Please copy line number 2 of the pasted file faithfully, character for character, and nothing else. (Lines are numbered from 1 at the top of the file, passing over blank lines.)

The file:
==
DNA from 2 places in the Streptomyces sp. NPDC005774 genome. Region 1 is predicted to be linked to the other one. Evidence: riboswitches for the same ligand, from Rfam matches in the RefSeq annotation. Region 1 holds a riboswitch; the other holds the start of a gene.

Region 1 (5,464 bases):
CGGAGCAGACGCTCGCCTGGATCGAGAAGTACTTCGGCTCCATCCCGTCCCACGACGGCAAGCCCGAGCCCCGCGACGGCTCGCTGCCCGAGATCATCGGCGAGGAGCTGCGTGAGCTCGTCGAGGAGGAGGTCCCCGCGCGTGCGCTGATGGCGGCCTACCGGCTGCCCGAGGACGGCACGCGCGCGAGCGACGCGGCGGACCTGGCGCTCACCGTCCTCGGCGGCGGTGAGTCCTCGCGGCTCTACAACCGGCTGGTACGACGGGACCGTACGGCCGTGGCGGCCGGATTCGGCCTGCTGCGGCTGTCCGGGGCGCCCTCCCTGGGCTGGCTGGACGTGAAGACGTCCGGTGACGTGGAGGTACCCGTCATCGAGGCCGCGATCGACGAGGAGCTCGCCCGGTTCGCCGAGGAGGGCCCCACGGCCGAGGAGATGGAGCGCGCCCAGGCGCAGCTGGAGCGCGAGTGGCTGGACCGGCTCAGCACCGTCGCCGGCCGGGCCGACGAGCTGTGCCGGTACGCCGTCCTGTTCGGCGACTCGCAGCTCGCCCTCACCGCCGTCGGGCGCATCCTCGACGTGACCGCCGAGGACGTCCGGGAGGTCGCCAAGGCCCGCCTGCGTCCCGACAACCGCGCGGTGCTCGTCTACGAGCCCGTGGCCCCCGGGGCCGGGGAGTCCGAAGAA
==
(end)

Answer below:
Region 1 (5,464 bases):